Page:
While this study found higher leader wellbeing linked to higher leadership impact, leaders across the health and wellbeing industry generally reported room for improving their wellbeing leadership. Overall, health and wellbeing industry leaders perceived that they were not as internally well-resourced as they could be to handle the complexities and challenges of their life and work.
For this study, health and wellbeing industry leaders were categorized as high, average, and low in their reported wellbeing leadership. Of the leaders who scored high wellbeing leadership across the industry, 38% were from the Global Wellness Economy sector—more than the Healthcare and Human Potential & Development sectors.
Although wellbeing leadership for health and wellbeing industry leaders was reportedly not as robust as it could be, these leaders indicated a high degree of Job Autonomy in making decisions at work. Additionally, 68% of health and wellbeing industry leaders scored high in Mindfulness.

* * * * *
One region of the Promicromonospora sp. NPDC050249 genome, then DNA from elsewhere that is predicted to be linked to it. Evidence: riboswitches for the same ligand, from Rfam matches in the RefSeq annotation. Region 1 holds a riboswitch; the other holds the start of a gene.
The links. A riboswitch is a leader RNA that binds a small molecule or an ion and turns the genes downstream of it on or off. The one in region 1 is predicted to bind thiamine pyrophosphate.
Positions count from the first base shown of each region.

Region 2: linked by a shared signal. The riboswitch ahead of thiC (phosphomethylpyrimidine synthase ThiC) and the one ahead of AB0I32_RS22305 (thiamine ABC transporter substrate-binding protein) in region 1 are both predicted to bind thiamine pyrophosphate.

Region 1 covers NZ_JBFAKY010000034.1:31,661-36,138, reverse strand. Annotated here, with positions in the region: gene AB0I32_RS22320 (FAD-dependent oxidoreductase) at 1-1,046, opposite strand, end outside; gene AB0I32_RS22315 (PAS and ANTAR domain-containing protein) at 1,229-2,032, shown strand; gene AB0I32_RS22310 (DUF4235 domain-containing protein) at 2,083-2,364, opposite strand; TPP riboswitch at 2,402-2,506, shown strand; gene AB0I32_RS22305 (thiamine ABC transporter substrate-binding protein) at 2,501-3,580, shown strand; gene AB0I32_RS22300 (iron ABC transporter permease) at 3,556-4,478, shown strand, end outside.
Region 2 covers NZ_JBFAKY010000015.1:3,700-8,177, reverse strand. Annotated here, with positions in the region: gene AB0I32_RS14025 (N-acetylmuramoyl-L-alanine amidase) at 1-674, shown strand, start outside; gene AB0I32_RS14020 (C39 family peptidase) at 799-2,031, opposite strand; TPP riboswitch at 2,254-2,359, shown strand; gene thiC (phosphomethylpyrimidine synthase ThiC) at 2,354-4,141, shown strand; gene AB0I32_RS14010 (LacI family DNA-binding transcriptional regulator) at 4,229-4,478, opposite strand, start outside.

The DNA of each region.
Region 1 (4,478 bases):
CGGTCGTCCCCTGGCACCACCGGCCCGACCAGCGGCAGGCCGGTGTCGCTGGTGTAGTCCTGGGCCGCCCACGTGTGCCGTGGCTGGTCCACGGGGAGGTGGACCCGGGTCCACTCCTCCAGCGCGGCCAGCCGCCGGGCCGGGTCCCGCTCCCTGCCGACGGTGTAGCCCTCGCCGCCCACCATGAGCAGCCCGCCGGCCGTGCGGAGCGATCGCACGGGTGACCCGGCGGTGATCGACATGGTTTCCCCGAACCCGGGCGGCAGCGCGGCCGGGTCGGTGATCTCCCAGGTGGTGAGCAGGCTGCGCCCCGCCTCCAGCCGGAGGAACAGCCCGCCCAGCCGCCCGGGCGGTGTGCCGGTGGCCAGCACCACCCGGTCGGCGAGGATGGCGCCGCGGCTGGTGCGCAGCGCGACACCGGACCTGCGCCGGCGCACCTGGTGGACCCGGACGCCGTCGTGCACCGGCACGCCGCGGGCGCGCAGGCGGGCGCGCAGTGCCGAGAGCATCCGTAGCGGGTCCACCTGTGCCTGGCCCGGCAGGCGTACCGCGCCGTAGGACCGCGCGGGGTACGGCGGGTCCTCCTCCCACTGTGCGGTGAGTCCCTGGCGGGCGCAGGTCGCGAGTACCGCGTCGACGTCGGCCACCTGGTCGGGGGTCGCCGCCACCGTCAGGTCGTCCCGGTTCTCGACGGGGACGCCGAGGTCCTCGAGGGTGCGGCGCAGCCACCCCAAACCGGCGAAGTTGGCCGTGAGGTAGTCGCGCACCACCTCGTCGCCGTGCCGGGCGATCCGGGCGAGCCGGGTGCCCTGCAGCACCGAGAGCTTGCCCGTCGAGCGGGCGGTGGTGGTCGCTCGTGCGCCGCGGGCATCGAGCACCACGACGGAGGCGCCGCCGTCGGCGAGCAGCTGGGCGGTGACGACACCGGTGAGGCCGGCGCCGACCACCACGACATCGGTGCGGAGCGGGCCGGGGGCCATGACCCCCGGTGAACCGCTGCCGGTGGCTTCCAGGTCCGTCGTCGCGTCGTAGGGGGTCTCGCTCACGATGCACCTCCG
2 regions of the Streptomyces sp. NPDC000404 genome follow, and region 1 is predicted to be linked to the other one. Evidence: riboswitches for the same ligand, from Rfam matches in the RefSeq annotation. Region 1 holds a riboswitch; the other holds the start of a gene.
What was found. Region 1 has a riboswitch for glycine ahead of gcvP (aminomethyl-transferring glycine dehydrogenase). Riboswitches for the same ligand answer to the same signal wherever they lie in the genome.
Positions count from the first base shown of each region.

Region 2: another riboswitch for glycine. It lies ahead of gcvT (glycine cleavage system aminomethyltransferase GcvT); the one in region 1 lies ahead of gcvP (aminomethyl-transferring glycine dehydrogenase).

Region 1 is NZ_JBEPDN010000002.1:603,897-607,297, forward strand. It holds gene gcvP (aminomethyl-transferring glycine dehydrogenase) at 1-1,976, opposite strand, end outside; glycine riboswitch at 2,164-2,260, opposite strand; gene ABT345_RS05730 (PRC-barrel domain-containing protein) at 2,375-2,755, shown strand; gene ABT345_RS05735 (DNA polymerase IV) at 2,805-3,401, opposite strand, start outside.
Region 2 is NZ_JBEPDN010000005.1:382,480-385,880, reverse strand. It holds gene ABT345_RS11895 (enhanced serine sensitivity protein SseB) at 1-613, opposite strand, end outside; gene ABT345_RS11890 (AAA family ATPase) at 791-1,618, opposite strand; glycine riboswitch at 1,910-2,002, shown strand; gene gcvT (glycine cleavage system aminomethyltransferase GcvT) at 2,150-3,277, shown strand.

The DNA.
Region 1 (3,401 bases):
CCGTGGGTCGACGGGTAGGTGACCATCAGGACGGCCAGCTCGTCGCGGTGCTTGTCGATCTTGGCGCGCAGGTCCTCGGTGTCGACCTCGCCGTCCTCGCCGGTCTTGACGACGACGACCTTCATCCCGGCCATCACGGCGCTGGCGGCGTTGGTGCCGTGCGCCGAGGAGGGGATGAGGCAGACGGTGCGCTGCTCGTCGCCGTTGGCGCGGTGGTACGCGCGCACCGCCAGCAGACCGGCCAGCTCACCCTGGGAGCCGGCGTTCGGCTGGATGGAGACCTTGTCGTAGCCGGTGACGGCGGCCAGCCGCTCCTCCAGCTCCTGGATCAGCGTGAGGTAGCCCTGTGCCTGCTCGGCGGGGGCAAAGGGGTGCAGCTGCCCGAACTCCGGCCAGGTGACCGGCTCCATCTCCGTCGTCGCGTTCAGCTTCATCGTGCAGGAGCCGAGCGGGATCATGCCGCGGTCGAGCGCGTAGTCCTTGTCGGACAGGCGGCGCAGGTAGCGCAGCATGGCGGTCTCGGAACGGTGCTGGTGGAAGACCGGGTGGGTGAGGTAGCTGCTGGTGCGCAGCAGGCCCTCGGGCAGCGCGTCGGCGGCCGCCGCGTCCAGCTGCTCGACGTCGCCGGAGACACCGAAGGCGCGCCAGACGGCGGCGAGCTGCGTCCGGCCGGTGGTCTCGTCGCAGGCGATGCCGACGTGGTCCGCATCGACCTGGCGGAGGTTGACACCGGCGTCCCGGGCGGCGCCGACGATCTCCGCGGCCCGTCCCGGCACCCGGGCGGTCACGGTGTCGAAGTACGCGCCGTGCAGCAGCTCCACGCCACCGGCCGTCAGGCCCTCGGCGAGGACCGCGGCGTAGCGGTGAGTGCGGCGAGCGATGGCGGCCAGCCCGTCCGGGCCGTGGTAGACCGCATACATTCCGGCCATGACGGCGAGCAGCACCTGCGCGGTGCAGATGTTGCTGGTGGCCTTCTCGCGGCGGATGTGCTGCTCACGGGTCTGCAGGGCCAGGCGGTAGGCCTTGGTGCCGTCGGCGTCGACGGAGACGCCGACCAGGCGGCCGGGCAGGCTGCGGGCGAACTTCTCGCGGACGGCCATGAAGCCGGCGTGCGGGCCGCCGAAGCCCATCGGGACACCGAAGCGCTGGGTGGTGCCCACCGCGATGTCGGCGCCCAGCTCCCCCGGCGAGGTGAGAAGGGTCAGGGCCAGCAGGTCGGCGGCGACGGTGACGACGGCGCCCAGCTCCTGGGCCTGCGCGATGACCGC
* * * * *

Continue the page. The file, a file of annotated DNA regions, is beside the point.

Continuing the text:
These findings suggest that, should these leaders choose to prioritize wellbeing, they have the self-awareness and ability to do so within their job scope—with likely positive ripple effects for people and tasks.
In effect, this study reveals a clear opportunity for developing leader wellbeing as a path for improving leadership impact across the industry.
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